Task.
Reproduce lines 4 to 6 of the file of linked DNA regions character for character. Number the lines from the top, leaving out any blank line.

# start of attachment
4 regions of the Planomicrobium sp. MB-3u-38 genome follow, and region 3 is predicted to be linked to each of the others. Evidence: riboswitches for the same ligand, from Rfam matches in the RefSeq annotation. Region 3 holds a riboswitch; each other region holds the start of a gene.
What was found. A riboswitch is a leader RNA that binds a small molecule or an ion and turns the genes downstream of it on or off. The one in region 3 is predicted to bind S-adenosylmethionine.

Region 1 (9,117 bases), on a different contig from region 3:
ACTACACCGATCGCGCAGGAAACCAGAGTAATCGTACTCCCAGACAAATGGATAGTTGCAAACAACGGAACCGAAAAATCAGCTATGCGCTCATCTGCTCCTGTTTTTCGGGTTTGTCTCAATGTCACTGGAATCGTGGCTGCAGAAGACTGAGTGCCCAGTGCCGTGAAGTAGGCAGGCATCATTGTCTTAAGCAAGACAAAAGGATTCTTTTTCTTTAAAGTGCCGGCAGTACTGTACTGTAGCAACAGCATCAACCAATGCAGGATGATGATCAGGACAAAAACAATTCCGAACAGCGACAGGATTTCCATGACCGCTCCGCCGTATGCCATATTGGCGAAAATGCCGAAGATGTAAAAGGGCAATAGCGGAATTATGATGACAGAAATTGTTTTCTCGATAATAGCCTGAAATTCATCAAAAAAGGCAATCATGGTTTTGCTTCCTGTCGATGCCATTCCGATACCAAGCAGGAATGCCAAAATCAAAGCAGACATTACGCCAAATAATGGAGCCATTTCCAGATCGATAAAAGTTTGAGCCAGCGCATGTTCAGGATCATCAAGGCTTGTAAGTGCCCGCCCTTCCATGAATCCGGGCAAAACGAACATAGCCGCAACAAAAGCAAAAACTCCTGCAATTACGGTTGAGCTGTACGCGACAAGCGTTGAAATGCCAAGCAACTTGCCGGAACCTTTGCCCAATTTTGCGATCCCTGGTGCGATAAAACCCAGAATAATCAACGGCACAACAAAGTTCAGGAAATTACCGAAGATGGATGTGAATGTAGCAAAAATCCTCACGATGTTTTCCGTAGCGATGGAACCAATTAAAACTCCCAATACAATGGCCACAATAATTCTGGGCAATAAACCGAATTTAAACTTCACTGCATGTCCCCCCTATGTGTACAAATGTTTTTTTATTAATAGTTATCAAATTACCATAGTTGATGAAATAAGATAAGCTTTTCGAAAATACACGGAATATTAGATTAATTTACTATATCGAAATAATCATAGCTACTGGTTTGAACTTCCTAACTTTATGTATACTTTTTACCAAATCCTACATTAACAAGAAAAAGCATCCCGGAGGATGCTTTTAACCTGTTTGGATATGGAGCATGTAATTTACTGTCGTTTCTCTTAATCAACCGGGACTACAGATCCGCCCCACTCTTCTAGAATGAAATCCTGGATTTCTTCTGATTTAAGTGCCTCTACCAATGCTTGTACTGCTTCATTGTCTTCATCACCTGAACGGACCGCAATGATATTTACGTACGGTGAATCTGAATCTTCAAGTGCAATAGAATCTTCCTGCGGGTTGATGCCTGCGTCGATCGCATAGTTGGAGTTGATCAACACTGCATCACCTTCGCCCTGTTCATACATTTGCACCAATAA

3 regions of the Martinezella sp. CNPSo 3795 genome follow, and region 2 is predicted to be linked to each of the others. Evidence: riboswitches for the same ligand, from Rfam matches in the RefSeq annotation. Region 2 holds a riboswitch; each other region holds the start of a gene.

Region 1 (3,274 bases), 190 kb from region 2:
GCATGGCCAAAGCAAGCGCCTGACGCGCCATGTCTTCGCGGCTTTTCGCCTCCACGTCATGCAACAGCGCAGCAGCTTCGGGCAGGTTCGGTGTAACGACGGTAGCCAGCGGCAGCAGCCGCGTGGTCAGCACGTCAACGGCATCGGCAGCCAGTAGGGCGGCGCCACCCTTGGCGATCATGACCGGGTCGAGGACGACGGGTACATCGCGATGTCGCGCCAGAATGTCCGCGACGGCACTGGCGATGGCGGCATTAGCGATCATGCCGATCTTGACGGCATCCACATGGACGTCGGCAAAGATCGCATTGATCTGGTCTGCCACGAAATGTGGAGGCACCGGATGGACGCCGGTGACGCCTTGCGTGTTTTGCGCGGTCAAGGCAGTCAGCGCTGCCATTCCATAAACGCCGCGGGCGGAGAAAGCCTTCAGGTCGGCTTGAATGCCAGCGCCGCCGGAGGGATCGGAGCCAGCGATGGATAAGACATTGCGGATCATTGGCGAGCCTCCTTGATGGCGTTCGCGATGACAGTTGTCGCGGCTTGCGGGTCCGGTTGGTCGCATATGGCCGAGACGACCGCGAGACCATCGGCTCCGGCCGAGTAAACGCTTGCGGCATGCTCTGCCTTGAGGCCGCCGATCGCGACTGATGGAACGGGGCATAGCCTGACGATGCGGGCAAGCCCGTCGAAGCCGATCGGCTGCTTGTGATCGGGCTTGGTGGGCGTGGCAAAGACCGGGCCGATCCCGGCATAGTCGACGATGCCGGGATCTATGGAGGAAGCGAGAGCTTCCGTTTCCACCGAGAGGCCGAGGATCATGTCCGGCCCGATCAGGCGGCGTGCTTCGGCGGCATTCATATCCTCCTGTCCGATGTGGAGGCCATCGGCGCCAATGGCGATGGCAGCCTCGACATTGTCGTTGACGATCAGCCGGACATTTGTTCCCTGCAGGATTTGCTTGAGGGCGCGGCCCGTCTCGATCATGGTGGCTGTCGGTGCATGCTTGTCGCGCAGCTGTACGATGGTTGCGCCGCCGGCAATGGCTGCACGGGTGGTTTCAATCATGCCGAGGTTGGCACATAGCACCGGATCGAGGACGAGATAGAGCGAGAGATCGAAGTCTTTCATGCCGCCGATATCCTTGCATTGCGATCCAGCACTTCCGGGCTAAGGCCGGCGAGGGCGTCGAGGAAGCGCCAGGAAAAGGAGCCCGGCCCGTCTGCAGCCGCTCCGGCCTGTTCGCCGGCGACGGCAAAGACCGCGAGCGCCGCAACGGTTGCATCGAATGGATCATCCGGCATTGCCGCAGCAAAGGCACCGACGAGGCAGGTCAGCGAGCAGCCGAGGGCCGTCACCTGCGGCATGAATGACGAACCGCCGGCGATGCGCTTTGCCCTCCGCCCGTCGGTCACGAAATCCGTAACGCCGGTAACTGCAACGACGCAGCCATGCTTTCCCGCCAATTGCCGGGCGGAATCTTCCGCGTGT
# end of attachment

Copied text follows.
ACTACACCGATCGCGCAGGAAACCAGAGTAATCGTACTCCCAGACAAATGGATAGTTGCAAACAACGGAACCGAAAAATCAGCTATGCGCTCATCTGCTCCTGTTTTTCGGGTTTGTCTCAATGTCACTGGAATCGTGGCTGCAGAAGACTGAGTGCCCAGTGCCGTGAAGTAGGCAGGCATCATTGTCTTAAGCAAGACAAAAGGATTCTTTTTCTTTAAAGTGCCGGCAGTACTGTACTGTAGCAACAGCATCAACCAATGCAGGATGATGATCAGGACAAAAACAATTCCGAACAGCGACAGGATTTCCATGACCGCTCCGCCGTATGCCATATTGGCGAAAATGCCGAAGATGTAAAAGGGCAATAGCGGAATTATGATGACAGAAATTGTTTTCTCGATAATAGCCTGAAATTCATCAAAAAAGGCAATCATGGTTTTGCTTCCTGTCGATGCCATTCCGATACCAAGCAGGAATGCCAAAATCAAAGCAGACATTACGCCAAATAATGGAGCCATTTCCAGATCGATAAAAGTTTGAGCCAGCGCATGTTCAGGATCATCAAGGCTTGTAAGTGCCCGCCCTTCCATGAATCCGGGCAAAACGAACATAGCCGCAACAAAAGCAAAAACTCCTGCAATTACGGTTGAGCTGTACGCGACAAGCGTTGAAATGCCAAGCAACTTGCCGGAACCTTTGCCCAATTTTGCGATCCCTGGTGCGATAAAACCCAGAATAATCAACGGCACAACAAAGTTCAGGAAATTACCGAAGATGGATGTGAATGTAGCAAAAATCCTCACGATGTTTTCCGTAGCGATGGAACCAATTAAAACTCCCAATACAATGGCCACAATAATTCTGGGCAATAAACCGAATTTAAACTTCACTGCATGTCCCCCCTATGTGTACAAATGTTTTTTTATTAATAGTTATCAAATTACCATAGTTGATGAAATAAGATAAGCTTTTCGAAAATACACGGAATATTAGATTAATTTACTATATCGAAATAATCATAGCTACTGGTTTGAACTTCCTAACTTTATGTATACTTTTTACCAAATCCTACATTAACAAGAAAAAGCATCCCGGAGGATGCTTTTAACCTGTTTGGATATGGAGCATGTAATTTACTGTCGTTTCTCTTAATCAACCGGGACTACAGATCCGCCCCACTCTTCTAGAATGAAATCCTGGATTTCTTCTGATTTAAGTGCCTCTACCAATGCTTGTACTGCTTCATTGTCTTCATCACCTGAACGGACCGCAATGATATTTACGTACGGTGAATCTGAATCTTCAAGTGCAATAGAATCTTCCTGCGGGTTGATGCCTGCGTCGATCGCATAGTTGGAGTTGATCAACACTGCATCACCTTCGCCCTGTTCATACATTTGCACCAATAA

3 regions of the Martinezella sp. CNPSo 3795 genome follow, and region 2 is predicted to be linked to each of the others. Evidence: riboswitches for the same ligand, from Rfam matches in the RefSeq annotation. Region 2 holds a riboswitch; each other region holds the start of a gene.

Region 1 (3,274 bases), 190 kb from region 2: